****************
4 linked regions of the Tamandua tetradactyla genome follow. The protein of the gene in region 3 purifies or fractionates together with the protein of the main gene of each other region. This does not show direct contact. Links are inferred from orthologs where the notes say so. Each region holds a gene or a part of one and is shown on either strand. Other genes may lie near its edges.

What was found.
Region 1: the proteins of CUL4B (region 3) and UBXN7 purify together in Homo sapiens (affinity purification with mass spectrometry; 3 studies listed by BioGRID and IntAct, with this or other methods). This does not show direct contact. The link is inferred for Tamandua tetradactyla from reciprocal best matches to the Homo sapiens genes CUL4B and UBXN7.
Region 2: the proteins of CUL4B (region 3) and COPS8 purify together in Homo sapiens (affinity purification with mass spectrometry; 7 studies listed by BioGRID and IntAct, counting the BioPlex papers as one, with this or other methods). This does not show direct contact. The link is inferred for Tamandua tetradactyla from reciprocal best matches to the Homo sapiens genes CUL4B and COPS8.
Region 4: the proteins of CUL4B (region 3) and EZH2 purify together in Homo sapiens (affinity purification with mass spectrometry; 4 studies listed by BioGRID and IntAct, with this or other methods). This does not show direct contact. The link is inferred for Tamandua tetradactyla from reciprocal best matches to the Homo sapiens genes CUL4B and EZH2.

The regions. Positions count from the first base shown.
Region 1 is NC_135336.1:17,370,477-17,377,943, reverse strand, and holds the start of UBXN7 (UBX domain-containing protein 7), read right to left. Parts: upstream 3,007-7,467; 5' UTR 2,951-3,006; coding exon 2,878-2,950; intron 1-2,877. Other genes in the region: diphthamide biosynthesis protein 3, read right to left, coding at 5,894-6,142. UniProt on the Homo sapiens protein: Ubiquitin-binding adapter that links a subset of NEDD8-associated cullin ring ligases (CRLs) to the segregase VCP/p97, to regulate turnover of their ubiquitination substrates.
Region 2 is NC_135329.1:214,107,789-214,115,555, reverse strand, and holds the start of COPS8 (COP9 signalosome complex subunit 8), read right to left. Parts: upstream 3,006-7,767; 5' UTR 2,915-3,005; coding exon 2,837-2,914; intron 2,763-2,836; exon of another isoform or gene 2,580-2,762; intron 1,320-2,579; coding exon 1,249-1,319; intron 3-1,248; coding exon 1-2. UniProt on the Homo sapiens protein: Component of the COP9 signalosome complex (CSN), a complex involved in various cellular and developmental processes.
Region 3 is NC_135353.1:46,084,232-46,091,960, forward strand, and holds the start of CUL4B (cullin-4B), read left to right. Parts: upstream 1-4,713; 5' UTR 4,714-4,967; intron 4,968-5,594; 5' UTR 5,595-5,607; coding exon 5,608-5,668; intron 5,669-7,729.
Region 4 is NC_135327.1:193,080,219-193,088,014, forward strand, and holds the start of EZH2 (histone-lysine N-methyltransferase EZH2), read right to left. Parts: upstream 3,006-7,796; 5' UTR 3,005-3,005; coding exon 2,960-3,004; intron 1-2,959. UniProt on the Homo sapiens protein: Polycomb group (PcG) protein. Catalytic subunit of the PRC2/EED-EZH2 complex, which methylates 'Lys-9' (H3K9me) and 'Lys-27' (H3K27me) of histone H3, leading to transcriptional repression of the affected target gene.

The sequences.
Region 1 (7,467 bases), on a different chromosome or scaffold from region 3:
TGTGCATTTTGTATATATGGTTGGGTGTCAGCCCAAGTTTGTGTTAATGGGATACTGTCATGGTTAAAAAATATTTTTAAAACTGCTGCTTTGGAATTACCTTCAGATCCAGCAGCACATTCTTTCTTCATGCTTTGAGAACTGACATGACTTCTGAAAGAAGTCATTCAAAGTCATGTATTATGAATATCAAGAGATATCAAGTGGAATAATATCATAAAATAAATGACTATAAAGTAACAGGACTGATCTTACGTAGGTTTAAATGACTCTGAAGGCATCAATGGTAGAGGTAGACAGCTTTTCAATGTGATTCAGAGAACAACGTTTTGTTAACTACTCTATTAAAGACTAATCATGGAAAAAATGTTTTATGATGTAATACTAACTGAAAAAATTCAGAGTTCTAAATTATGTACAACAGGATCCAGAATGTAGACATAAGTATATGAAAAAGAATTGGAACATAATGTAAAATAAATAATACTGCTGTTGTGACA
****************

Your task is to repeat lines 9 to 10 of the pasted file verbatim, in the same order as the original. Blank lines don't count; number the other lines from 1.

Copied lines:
Region 3 is NC_135353.1:46,084,232-46,091,960, forward strand, and holds the start of CUL4B (cullin-4B), read left to right. Parts: upstream 1-4,713; 5' UTR 4,714-4,967; intron 4,968-5,594; 5' UTR 5,595-5,607; coding exon 5,608-5,668; intron 5,669-7,729.
Region 4 is NC_135327.1:193,080,219-193,088,014, forward strand, and holds the start of EZH2 (histone-lysine N-methyltransferase EZH2), read right to left. Parts: upstream 3,006-7,796; 5' UTR 3,005-3,005; coding exon 2,960-3,004; intron 1-2,959. UniProt on the Homo sapiens protein: Polycomb group (PcG) protein. Catalytic subunit of the PRC2/EED-EZH2 complex, which methylates 'Lys-9' (H3K9me) and 'Lys-27' (H3K27me) of histone H3, leading to transcriptional repression of the affected target gene.